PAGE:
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Photo Credit: Elizabeth Newman

Why Capers are a Salty Little Secret for Italian Cooks

What are capers, and how do Italians use them?

You’ve definitely seen capers, the small, ovoid green morsels at the end of the pickle shelf in the grocery store. You’ve probably eaten them, maybe in a chicken piccata, pasta puttanesca, or (surprise!) tartar sauce. But if you’ve ever looked at that tiny jar and wondered just what those little green berries are—or whether such a small thing can really make a difference in your cooking—we’re here with the answers.

Capers are the young buds of a flowering shrub that grows across the Mediterranean region called—you guessed it!—the caper bush. Left to blossom, these buds develop into fragrant white or pink flowers with a riot of long red or purple stamens that burst out of the center like fireworks. Capers been used for millennia in cuisines across the region and into Asia, and are mentioned in the Bible and the Epic of Gilgamesh. The only way to harvest capers is in the early morning, to catch them when they’re most tightly closed. Too small to be harvested by machine, they must be picked by hand, then left to dry for a few days before packing.

guide to italian capers

Unlike the capers you find here in the U.S., which are usually packed in a vinegar brine just like pickles, Italian capers are dry-packed in salt. This ancient method of preservation has been used for all kinds of foods since Ancient Roman times. Makes sense for a country that is surrounded by the ocean! Salt-packing helps concentrate a food’s flavor, rather than diluting it into the surrounding liquid. (You know how olive or pickle brine ends up so flavorful by the time you’re finished with the jar? That’s because their flavor has leached out into the brine—great for dirty martinis, not so great for your pickles.)

Salt-packed capers are plumper and more tender than the brined version, and have a depth of flavor that goes beyond sour and salt. They’re slightly floral and almost meaty, with an umami edge to balance out the tartness. To use them, they must be rinsed thoroughly to remove all that salt. Depending on the dish you’re cooking, you might even soak them in clean, cold water for 15 minutes or so to draw out more of that salty flavor. This makes salt-packed capers more versatile than brined, with an intensity that can be dialed up or down to your personal taste.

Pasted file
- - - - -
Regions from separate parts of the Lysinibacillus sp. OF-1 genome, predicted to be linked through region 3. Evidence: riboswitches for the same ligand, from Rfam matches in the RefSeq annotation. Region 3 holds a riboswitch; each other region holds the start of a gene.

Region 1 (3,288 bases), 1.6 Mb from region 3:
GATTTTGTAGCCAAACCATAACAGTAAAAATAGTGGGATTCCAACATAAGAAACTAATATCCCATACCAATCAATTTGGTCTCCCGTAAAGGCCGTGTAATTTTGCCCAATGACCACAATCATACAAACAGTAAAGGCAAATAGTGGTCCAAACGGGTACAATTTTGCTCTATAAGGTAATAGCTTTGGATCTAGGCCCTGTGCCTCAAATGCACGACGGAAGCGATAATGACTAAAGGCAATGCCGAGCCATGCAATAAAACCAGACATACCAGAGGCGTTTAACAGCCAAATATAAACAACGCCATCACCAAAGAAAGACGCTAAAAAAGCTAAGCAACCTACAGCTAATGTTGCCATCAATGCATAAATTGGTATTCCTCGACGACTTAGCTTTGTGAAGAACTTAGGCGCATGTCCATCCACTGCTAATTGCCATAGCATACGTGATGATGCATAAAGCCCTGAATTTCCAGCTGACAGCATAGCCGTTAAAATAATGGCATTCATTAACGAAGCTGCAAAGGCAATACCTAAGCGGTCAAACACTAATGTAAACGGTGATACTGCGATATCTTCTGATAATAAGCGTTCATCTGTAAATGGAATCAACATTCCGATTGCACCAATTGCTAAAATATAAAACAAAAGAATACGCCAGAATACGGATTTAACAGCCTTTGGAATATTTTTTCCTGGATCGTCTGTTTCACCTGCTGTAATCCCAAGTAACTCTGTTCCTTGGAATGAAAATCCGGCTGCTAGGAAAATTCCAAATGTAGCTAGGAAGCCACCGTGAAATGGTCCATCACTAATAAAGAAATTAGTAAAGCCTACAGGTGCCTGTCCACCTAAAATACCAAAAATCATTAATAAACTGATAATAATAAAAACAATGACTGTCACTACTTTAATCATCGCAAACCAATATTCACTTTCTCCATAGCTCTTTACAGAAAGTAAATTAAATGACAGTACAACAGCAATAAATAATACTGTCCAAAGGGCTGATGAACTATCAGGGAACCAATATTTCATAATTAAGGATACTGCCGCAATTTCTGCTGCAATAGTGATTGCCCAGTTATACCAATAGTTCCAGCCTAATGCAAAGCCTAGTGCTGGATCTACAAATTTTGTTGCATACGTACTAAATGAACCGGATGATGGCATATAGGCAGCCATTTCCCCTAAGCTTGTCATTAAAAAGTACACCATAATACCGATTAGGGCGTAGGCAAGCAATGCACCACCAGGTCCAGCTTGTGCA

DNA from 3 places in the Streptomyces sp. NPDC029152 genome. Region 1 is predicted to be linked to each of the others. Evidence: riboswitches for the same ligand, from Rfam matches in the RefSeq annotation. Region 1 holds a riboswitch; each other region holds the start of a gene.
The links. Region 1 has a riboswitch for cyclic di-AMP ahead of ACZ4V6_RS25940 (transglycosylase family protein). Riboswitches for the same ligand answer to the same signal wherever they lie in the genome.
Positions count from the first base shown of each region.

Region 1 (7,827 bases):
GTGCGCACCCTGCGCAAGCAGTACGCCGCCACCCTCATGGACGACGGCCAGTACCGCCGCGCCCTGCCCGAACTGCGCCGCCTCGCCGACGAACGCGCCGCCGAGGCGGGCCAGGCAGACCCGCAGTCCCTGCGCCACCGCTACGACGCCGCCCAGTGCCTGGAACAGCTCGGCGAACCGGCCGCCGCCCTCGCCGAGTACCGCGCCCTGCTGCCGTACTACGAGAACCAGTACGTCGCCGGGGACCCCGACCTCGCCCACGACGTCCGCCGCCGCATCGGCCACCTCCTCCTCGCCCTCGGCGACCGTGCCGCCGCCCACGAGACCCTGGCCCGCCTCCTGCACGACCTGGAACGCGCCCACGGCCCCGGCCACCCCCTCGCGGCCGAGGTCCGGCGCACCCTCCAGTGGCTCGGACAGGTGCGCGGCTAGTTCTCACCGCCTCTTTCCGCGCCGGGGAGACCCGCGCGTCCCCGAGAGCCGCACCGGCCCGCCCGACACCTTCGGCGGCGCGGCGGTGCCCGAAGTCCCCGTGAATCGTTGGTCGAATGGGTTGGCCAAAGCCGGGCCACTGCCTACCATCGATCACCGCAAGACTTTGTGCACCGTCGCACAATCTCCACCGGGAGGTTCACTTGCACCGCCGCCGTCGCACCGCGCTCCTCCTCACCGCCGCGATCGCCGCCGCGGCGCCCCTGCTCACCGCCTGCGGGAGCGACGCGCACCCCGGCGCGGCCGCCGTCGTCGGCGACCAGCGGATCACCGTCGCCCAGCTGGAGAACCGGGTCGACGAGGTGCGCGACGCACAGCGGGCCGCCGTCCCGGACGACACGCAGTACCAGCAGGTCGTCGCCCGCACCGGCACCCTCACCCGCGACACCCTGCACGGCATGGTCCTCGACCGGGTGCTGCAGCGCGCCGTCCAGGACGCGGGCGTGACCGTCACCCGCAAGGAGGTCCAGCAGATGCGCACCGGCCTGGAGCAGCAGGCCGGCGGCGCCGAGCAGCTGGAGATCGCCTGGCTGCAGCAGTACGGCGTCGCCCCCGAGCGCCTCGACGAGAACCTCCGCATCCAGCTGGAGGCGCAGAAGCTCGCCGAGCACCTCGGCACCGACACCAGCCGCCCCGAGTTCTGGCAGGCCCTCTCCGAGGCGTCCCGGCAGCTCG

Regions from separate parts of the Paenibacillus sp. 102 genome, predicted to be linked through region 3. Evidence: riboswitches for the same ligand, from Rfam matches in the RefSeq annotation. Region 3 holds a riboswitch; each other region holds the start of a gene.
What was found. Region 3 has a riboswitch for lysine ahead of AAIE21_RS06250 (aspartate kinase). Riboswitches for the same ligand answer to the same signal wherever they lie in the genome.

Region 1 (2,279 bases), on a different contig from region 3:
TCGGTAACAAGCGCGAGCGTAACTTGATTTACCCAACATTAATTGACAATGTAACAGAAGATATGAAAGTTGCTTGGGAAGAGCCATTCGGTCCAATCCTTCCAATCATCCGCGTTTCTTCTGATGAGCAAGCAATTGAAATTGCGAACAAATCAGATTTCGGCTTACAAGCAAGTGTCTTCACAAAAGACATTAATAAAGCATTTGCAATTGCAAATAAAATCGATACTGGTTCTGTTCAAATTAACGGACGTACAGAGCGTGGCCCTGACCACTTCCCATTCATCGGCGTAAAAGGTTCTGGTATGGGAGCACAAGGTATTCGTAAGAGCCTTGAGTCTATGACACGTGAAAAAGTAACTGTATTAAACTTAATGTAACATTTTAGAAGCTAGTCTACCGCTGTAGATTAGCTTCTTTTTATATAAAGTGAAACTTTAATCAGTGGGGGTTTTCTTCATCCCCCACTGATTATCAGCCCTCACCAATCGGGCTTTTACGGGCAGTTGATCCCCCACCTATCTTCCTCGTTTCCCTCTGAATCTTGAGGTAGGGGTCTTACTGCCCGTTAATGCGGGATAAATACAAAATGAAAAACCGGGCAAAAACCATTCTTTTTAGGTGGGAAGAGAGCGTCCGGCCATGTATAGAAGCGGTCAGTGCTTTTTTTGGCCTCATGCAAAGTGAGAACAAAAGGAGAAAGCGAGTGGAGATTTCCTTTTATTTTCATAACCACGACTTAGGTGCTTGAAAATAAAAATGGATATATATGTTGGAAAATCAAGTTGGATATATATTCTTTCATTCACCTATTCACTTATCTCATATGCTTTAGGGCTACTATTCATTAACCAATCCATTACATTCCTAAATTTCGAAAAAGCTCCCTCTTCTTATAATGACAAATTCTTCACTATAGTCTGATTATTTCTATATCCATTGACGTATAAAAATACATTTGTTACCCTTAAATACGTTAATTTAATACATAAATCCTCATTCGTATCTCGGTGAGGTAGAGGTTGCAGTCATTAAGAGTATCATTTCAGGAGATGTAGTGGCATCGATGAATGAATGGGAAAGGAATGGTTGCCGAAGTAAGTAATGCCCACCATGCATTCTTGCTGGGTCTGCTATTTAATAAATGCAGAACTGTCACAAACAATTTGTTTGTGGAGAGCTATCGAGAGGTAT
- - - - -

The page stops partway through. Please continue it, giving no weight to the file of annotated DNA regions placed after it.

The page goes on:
caper berries

Caper Berries

But wait, what about caper berries? These much larger pickles are the size and shape of a small olive, and are actually the fruit of the same bush. They’re always sold in a vinegar brine and are crisp and crunchy, with a milder flavor than their cousins’ and an interior full of tiny edible seeds, similar to a fig. You’ll often see caper berries packed with the stem still on, and while they make a dramatic addition to a charcuterie board, they should not be used as a substitute for capers.

When it comes to Italian capers, one region rises above the rest: the island of Pantelleria, off the southwest coast of Sicily near Tunisia. With dramatic volcanic craters and, it was historically a military stronghold thanks to its strategic position in the Mediterranean Sea. Caper bushes are one of the few native plants that thrive in the island’s dry, rocky terrain and intense heat, and Pantelleria capers are known to be the most flavorful and largest in Italy. They’re beloved in the Sicilian relish caponata, and the local insalata Pantesca: tomatoes, red onion, and boiled potatoes tossed with oregano, olives, and capers.

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